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WHAT WE THINK
India and Pakistan go to the brink of an all-out war
Nuclear nightmare in the making

May 31, 2002 | Page 3

INDIA AND Pakistan are both U.S. allies in the "war against terror," according to George W. Bush. Now these countries are terrorizing each other--and the world--with the threat of nuclear war. And Washington set the stage for this conflict with its power grab in neighboring Afghanistan and Central Asia.

The U.S. military estimates that a full-scale nuclear exchange between India and Pakistan could kill as many as 12 million people immediately and injure 7 million more. "Even a 'more limited' nuclear war--as measured in number of warheads--would have cataclysmic results, overwhelming hospitals across Asia and requiring vast foreign assistance, particularly from the United States, to battle radioactive contamination, famine and disease," the New York Times reported.

The immediate cause of the crisis was a May 14 attack on an Indian army base in Jammu, which left 30 people dead and several dozen injured. The Indian government claims that the attack was carried out by the same pro-Pakistan groups responsible for last December's assault on the Indian parliament.

But Indian politicians, led by the right-wing Hindu fundamentalist Bharatiya Janata Party (BJP), have been preparing for a war for some time--with the epicenter in the disputed state of Kashmir, which is partitioned between Indian and Pakistani areas of occupation.

The BJP is whipping up war fever to take attention away from recent electoral defeats and anti-Muslim massacres in the state of Gujurat. But if India's Prime Minister Atal Behari Vajpayee thinks he can get away with squeezing Pakistan now, it's because the U.S. has been putting pressuring on Pakistan to crack down on Islamists since September 11.

"[W]e want to tell the world community...that if there is a global war against terrorism, American forces are in Afghanistan, then how can we go on tolerating terrorist acts in our country?" Vajpayee said last week.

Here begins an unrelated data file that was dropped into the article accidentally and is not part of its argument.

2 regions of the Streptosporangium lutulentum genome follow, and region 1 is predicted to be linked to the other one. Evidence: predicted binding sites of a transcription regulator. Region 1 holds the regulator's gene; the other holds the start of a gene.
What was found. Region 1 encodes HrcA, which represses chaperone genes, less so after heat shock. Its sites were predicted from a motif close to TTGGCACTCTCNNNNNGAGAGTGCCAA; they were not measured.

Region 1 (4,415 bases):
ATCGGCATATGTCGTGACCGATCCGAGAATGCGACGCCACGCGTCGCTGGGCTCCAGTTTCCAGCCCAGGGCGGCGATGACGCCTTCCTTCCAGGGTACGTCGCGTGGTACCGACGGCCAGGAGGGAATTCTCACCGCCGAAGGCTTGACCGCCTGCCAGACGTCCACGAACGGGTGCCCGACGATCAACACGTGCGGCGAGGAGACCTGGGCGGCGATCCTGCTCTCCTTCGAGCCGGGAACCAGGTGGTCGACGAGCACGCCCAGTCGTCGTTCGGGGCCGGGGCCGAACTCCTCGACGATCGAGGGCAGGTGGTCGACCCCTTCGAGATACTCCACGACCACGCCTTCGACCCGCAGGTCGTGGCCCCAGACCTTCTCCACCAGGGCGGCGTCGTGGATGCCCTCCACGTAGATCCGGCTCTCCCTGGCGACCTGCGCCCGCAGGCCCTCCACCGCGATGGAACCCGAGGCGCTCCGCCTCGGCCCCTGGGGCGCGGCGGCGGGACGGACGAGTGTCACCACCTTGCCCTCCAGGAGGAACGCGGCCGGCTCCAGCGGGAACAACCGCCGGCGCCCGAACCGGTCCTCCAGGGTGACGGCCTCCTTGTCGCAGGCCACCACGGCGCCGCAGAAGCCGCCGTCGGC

Vajpayee believes that the U.S. will tilt away from longtime ally Pakistan in order to consolidate its new alliance with India--and keep New Delhi from reverting to its Cold War alliance with Russia.

In fact, Pakistan's President Pervez Musharraf has bowed to Washington's--and India's--demands by abandoning support for Afghanistan's Taliban government and arresting leaders of Pakistan's top five Islamist parties, along with 2,000 activists.

Nevertheless, Pakistan's military still has economic and political links with the Islamists. And Musharraf, who came to power in a coup, knows that if he doesn't stand up to India, the army could oust him as well.

With U.S. soldiers "secretly" in Pakistan to hunt for al-Qaeda forces, Musharraf figures he has room to maneuver as well. So he ordered tests of missiles capable of delivering a nuclear warhead to several of India's cities.

Yet when asked about the confrontation over Kashmir, Bush seemed less concerned about restraining both sides than making sure that Pakistan bowed to pressure. "I'm more concerned…that President Musharraf shows results in terms of stopping people from crossing the Line of Control," he said. "Stopping terrorism. That is more important than the missile testing."

For Bush, the problem isn't a war in Asia, but a war that Washington doesn't wage for its own ends.

It's one more reason why we have to step up our opposition to Washington's war makers--and demand that the U.S. get out of the region now.

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